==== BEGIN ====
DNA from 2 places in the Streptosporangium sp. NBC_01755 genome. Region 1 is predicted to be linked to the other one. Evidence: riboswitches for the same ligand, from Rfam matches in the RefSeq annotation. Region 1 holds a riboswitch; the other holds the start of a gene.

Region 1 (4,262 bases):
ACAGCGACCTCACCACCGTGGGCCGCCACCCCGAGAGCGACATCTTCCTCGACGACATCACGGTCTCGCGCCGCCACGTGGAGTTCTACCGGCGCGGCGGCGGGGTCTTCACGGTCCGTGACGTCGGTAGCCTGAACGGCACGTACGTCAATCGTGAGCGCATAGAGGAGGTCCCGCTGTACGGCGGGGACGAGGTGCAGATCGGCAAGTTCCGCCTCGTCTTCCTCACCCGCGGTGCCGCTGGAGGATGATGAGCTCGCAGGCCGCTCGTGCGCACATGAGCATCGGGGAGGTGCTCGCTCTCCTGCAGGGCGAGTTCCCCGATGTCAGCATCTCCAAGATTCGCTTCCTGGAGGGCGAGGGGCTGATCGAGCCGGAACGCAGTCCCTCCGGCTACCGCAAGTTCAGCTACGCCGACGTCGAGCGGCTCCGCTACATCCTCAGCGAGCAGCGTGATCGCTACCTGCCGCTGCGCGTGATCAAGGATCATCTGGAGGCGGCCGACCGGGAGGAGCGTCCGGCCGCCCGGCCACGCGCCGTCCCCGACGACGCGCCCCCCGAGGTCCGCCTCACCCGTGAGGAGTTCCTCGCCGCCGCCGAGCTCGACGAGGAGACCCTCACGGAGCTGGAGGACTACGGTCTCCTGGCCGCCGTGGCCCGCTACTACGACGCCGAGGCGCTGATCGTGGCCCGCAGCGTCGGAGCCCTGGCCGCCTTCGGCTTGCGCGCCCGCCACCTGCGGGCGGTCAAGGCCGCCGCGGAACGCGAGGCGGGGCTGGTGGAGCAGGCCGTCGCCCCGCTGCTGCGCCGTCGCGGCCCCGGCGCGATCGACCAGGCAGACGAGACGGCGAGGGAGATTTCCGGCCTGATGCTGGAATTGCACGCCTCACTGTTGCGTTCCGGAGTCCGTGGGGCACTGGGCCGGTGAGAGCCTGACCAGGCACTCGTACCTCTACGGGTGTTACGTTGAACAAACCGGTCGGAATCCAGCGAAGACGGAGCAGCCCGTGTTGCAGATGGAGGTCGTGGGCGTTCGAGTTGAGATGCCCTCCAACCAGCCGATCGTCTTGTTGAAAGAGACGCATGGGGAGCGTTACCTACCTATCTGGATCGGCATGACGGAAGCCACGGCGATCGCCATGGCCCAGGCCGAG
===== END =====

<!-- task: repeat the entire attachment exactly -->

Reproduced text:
DNA from 2 places in the Streptosporangium sp. NBC_01755 genome. Region 1 is predicted to be linked to the other one. Evidence: riboswitches for the same ligand, from Rfam matches in the RefSeq annotation. Region 1 holds a riboswitch; the other holds the start of a gene.

Region 1 (4,262 bases):
ACAGCGACCTCACCACCGTGGGCCGCCACCCCGAGAGCGACATCTTCCTCGACGACATCACGGTCTCGCGCCGCCACGTGGAGTTCTACCGGCGCGGCGGCGGGGTCTTCACGGTCCGTGACGTCGGTAGCCTGAACGGCACGTACGTCAATCGTGAGCGCATAGAGGAGGTCCCGCTGTACGGCGGGGACGAGGTGCAGATCGGCAAGTTCCGCCTCGTCTTCCTCACCCGCGGTGCCGCTGGAGGATGATGAGCTCGCAGGCCGCTCGTGCGCACATGAGCATCGGGGAGGTGCTCGCTCTCCTGCAGGGCGAGTTCCCCGATGTCAGCATCTCCAAGATTCGCTTCCTGGAGGGCGAGGGGCTGATCGAGCCGGAACGCAGTCCCTCCGGCTACCGCAAGTTCAGCTACGCCGACGTCGAGCGGCTCCGCTACATCCTCAGCGAGCAGCGTGATCGCTACCTGCCGCTGCGCGTGATCAAGGATCATCTGGAGGCGGCCGACCGGGAGGAGCGTCCGGCCGCCCGGCCACGCGCCGTCCCCGACGACGCGCCCCCCGAGGTCCGCCTCACCCGTGAGGAGTTCCTCGCCGCCGCCGAGCTCGACGAGGAGACCCTCACGGAGCTGGAGGACTACGGTCTCCTGGCCGCCGTGGCCCGCTACTACGACGCCGAGGCGCTGATCGTGGCCCGCAGCGTCGGAGCCCTGGCCGCCTTCGGCTTGCGCGCCCGCCACCTGCGGGCGGTCAAGGCCGCCGCGGAACGCGAGGCGGGGCTGGTGGAGCAGGCCGTCGCCCCGCTGCTGCGCCGTCGCGGCCCCGGCGCGATCGACCAGGCAGACGAGACGGCGAGGGAGATTTCCGGCCTGATGCTGGAATTGCACGCCTCACTGTTGCGTTCCGGAGTCCGTGGGGCACTGGGCCGGTGAGAGCCTGACCAGGCACTCGTACCTCTACGGGTGTTACGTTGAACAAACCGGTCGGAATCCAGCGAAGACGGAGCAGCCCGTGTTGCAGATGGAGGTCGTGGGCGTTCGAGTTGAGATGCCCTCCAACCAGCCGATCGTCTTGTTGAAAGAGACGCATGGGGAGCGTTACCTACCTATCTGGATCGGCATGACGGAAGCCACGGCGATCGCCATGGCCCAGGCCGAG